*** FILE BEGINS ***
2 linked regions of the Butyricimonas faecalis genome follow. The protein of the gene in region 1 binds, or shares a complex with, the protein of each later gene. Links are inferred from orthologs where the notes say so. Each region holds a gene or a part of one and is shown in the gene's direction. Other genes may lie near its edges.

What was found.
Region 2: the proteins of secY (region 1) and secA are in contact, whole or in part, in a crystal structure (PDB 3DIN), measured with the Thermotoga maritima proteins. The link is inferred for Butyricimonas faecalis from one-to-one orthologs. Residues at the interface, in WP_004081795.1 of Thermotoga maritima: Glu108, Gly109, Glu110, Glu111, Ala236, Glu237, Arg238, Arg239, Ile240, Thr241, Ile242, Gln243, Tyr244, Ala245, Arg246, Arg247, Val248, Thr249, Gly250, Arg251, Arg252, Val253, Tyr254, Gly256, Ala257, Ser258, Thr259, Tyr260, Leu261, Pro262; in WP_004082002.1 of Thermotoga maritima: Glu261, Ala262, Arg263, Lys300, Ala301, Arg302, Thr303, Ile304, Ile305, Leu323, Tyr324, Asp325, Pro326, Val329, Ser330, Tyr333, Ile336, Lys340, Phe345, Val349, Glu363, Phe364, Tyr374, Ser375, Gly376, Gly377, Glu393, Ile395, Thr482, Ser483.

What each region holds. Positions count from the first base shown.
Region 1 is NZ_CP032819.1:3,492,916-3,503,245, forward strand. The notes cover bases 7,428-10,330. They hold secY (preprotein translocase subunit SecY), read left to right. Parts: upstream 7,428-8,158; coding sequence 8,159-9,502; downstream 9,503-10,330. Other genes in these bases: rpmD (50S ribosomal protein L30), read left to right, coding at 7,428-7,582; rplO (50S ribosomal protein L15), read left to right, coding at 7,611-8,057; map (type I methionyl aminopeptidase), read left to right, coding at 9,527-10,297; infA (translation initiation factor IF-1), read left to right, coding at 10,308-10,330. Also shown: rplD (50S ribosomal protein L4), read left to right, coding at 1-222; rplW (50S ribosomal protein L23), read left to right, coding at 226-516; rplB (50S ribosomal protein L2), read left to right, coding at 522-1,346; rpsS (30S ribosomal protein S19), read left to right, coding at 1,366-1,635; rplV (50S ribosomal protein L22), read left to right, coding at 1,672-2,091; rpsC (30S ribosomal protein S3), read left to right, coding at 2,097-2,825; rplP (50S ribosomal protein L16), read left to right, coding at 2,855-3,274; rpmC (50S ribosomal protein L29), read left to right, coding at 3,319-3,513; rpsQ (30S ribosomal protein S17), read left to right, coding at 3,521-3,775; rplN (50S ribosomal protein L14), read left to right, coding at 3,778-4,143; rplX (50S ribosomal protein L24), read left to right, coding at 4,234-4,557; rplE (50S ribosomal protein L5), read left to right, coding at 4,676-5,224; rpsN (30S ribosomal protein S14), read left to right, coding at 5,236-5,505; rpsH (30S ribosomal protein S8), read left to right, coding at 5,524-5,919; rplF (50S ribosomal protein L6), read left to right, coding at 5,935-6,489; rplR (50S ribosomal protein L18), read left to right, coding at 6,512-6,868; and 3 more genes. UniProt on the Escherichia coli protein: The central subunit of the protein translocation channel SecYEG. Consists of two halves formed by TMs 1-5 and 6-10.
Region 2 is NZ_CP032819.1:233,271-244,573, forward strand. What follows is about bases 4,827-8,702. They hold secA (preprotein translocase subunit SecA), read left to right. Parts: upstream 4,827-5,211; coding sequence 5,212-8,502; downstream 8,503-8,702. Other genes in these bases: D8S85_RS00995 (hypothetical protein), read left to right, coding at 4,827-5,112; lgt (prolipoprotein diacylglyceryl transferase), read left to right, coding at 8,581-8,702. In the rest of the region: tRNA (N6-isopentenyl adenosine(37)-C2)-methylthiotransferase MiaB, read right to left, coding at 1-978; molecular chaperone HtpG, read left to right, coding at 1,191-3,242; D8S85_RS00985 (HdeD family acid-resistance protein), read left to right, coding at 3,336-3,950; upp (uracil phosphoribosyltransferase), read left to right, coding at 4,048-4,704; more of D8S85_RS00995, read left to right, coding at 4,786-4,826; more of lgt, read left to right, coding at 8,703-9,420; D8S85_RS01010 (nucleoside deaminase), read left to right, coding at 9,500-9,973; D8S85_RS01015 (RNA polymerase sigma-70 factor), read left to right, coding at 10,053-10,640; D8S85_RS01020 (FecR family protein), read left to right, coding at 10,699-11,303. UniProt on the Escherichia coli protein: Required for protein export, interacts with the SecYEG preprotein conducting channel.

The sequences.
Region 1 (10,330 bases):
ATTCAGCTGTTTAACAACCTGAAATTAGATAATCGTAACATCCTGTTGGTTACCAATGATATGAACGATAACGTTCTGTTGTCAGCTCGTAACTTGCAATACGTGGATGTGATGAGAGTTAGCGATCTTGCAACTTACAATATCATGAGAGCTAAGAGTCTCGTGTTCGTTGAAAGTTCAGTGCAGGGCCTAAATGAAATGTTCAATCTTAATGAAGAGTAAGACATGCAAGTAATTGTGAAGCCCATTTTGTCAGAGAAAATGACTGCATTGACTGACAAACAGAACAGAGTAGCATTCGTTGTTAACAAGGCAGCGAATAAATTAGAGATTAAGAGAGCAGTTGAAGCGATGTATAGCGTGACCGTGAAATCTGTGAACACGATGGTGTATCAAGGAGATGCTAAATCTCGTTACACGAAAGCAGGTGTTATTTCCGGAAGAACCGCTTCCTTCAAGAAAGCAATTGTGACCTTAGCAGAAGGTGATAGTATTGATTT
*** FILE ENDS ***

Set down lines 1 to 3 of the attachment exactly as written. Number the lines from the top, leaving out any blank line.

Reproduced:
2 linked regions of the Butyricimonas faecalis genome follow. The protein of the gene in region 1 binds, or shares a complex with, the protein of each later gene. Links are inferred from orthologs where the notes say so. Each region holds a gene or a part of one and is shown in the gene's direction. Other genes may lie near its edges.

What was found.
Region 2: the proteins of secY (region 1) and secA are in contact, whole or in part, in a crystal structure (PDB 3DIN), measured with the Thermotoga maritima proteins. The link is inferred for Butyricimonas faecalis from one-to-one orthologs. Residues at the interface, in WP_004081795.1 of Thermotoga maritima: Glu108, Gly109, Glu110, Glu111, Ala236, Glu237, Arg238, Arg239, Ile240, Thr241, Ile242, Gln243, Tyr244, Ala245, Arg246, Arg247, Val248, Thr249, Gly250, Arg251, Arg252, Val253, Tyr254, Gly256, Ala257, Ser258, Thr259, Tyr260, Leu261, Pro262; in WP_004082002.1 of Thermotoga maritima: Glu261, Ala262, Arg263, Lys300, Ala301, Arg302, Thr303, Ile304, Ile305, Leu323, Tyr324, Asp325, Pro326, Val329, Ser330, Tyr333, Ile336, Lys340, Phe345, Val349, Glu363, Phe364, Tyr374, Ser375, Gly376, Gly377, Glu393, Ile395, Thr482, Ser483.